Pope Francis said yesterday in an address to the Congregation for Bishops Rome that the purpose of that body, which helps to provide the Holy Father with recommendations of names of priests from various parts of the world who ought to be made bishops, is to help insure that those men are actually called to that ministry by Christ. “This Congregation exists to ensure that the name of those chosen has first of all been pronounced by the Lord. Behold the great mission entrusted to the Congregation for Bishops, its most challenging task: to identify those whom the same Holy Spirit has given to guide the Church,” the Holy Father told members of one of the most important dicasteries of the Roman Curia. “The holy People of God continues to speak … we need someone who looks upon us with the breadth of the heart of God; we do not need a manager, an administrator of a company, nor one who is at the level of our smallness or small pretenses.”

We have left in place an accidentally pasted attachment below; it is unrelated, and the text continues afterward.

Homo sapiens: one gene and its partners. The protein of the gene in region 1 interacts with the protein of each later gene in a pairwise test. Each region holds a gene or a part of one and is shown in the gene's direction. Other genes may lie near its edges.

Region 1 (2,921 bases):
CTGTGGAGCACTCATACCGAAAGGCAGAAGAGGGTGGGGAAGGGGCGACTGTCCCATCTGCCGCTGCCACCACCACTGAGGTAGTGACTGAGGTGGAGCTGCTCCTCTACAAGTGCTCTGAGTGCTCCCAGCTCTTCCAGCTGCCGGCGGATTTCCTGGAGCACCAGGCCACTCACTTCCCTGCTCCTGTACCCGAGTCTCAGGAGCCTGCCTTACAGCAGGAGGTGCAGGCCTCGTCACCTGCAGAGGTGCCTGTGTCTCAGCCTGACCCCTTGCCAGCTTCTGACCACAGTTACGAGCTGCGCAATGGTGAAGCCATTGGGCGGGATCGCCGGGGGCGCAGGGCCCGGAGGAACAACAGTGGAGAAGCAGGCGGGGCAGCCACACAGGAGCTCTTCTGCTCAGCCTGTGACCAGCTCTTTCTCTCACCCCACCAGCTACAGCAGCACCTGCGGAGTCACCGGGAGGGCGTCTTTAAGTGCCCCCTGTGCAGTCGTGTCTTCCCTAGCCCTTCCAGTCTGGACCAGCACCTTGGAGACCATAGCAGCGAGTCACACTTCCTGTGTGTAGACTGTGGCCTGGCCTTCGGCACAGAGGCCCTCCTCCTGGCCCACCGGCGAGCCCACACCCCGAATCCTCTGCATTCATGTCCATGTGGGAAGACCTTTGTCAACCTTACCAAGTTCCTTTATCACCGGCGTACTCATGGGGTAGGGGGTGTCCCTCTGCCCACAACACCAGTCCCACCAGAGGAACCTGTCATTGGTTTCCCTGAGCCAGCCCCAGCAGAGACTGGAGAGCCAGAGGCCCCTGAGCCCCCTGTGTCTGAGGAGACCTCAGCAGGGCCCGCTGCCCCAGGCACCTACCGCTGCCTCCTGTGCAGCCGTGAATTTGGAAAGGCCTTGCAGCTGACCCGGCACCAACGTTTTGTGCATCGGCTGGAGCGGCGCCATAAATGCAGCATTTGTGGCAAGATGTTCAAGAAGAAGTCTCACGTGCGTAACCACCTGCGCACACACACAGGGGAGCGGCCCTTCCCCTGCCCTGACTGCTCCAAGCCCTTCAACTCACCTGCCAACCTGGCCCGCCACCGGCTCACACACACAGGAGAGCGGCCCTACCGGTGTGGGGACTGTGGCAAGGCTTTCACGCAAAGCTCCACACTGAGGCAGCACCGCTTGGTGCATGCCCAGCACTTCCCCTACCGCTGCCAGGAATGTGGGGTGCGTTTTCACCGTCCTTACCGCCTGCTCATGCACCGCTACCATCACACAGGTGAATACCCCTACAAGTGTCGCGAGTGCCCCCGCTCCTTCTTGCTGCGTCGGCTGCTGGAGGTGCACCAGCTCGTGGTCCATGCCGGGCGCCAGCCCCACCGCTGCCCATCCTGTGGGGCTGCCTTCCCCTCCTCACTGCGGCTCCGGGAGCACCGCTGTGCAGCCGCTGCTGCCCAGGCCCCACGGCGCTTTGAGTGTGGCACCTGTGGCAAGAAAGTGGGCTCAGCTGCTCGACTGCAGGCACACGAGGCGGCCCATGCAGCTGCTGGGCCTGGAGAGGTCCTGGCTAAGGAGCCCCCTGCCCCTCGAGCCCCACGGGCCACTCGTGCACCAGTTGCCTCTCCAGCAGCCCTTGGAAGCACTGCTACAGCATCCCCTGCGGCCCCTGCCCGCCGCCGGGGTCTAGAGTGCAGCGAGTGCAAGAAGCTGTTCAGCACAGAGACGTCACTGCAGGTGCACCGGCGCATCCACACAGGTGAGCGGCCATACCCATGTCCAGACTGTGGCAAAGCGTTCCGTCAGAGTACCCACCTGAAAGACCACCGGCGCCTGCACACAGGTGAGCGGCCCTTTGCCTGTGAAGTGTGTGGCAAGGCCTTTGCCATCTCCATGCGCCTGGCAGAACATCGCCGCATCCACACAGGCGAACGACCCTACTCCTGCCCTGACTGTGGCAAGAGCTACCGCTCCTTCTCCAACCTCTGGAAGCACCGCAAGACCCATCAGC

“We need someone who knows how to raise himself to the height of God's gaze above us in order to guide us to him. We need those who, knowing the broad scope of God is more than his own narrow garden, can guarantee us that what they aspire to is our hearts, and not a vain promise,” the Holy Father said. He also made clear that the needs of particular dioceses should be taken into account when appointing diocesan bishops. “here does not exist a standard Pastor for all the Churches. Christ knows the singularity of the Shepherds which each Church needs … our challenge is to enter into the perspective of Christ, taking into account this singularity of the particular Churches.”
Pope Francis said that a good potential bishop should be marked by "professionalism, service, and holiness of life," saying that a bishop should be a witness to the Risen Christ. “Union with Christ on the cross of true giving of himself, for his Church … the courage to die, the generosity of offering their own lives and being consumed by their flock are inscribed in the ‘DNA’ of the episcopate,” the Pope declared.
“I want to emphasize this: renunciation and sacrifice are connatural to the episcopal mission. The episcopate is not for oneself, it is for the Church, for the flock, for others, especially for those who according to the world should be excluded.”